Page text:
The Philadelphia Inquirer
November 3, 1992
Shoot to thrill
In a blinding
flash, they get their pictures of the rich and famous. They're paparazzi -
hated by most of their subjects - featured in the new film "Blast 'Em."
NEW YORK - The monsters with
cameras growing out of their faces were poised outside a trendy SoHo
restaurant, waiting for megamodels Cindy Crawford and Naomi Campbell to
arrive. A limousine pulled up.
A pasty man with a nice suit and a bad haircut emerged, followed by
four heart-stopping, low-cut, barely legal babes.
"Don-ald!" sung the lunging paparazzi as Donald Trump worked
his way through the blast of white flashes, his ornamental quartet in tow.
"Wait for the girls," Trump advised the photographers, a
badly dressed assemblage of jostling rudeness. He wrapped his arms around
the women while the cameras erupted. "It's tough being single,"
he chirped before disappearing into Casa La Femme.
The paparazzi went back to their watch, circling the sidewalk last week
outside this Wooster Street bistro, where an AIDS benefit was being held
and where a publicist had promised Cindy and Naomi would be showing their
But so far The Donald was the biggest quarry - not a pretty mug, but a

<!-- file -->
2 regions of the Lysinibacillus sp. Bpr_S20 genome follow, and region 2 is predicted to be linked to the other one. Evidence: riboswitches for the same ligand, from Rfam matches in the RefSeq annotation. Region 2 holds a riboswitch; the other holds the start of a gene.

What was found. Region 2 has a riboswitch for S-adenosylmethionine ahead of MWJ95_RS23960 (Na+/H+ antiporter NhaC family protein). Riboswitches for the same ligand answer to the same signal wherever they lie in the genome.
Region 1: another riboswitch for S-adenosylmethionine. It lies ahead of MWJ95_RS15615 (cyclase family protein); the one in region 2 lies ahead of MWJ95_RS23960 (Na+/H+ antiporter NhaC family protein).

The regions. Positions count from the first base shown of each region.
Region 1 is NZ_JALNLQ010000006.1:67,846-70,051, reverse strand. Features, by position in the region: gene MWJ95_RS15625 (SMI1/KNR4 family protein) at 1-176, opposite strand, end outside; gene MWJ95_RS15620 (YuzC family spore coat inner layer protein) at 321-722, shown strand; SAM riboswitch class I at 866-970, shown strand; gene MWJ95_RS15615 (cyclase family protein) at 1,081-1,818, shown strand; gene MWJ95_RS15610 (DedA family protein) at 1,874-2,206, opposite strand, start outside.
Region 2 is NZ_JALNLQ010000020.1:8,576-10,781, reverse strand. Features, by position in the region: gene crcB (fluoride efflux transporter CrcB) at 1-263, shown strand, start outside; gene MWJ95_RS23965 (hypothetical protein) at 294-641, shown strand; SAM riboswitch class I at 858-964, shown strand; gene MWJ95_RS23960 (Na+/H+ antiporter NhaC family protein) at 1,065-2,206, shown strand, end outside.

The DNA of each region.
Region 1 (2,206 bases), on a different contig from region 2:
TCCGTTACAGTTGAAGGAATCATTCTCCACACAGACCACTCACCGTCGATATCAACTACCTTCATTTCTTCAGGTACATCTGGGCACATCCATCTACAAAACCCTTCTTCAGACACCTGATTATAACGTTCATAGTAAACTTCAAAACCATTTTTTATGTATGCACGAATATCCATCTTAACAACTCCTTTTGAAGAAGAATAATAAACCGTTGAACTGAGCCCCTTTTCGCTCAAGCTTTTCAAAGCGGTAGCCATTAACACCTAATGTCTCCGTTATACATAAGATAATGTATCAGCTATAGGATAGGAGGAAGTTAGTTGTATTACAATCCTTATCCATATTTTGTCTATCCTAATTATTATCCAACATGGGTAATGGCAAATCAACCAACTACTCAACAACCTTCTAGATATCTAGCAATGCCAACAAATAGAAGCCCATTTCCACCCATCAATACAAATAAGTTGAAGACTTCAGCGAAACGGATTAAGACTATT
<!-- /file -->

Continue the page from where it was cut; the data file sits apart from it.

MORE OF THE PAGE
salable image, nonetheless - especially after his breakup with Marla
This is the factory floor of the entertainment industry, where images
are manufactured and molded. The paparazzi - those reviled chroniclers of
celebrity life - are the assembly-line workers.
"It's a big industry," said Keith Butler, a tall, 40-ish
Englishman who cut his teeth shooting Princess Diana for Fleet Street
tabloids. "We're filling a consumer market."
It is a coarse, contrived world, where celebrities, publicists and
photographers coexist in antagonistic symbiosis.
"It's an easy way for magazines to fill space," said Butler.
"They put the pictures in and write a bunch of crap around it."
Such is Butler's exalted view of the work of paparazzi, a term meaning
"household pest" that was first applied to assault photographers
by the director Federico Fellini.
That world is ably portrayed in a documentary, Blast 'Em, which opened
Friday at the Roxy Theatre in Philadelphia. The film focuses on an
obnoxious, foulmouthed, archetypal New York paparazzo named Victor
Malafronte, who is so disdainful of his craft - he calls it a joke - that
he quit shooting pictures after the documentary was released this summer.
Now Malafronte, 30, plans to write an autobiography exposing the
business. "I'm glad I bailed out, but now I'm exploiting it to the
max," he said.
Indeed, Malafronte agreed to come out of retirement for a camera crew
from TV's A Current Affair, which was doing a story on paparazzi.
His re-emergence outside the SoHo restaurant was greeted with derision
by the other photographers, who regard his combative performance in the
film as a calculated, staged act.
Malafronte acknowledges that he stoked the flames in the movie with his
hot pursuit of John F. Kennedy Jr., Michael J. Fox and his profane
characterization of an unhelpful Christie Brinkley.
"You don't say those kind of things unless you're really out there
on the edge," he said. "Most people wouldn't do that if they're
going to stay in the business, and I knew that I wasn't."
So the bad blood between Malafronte and his colleagues added a sour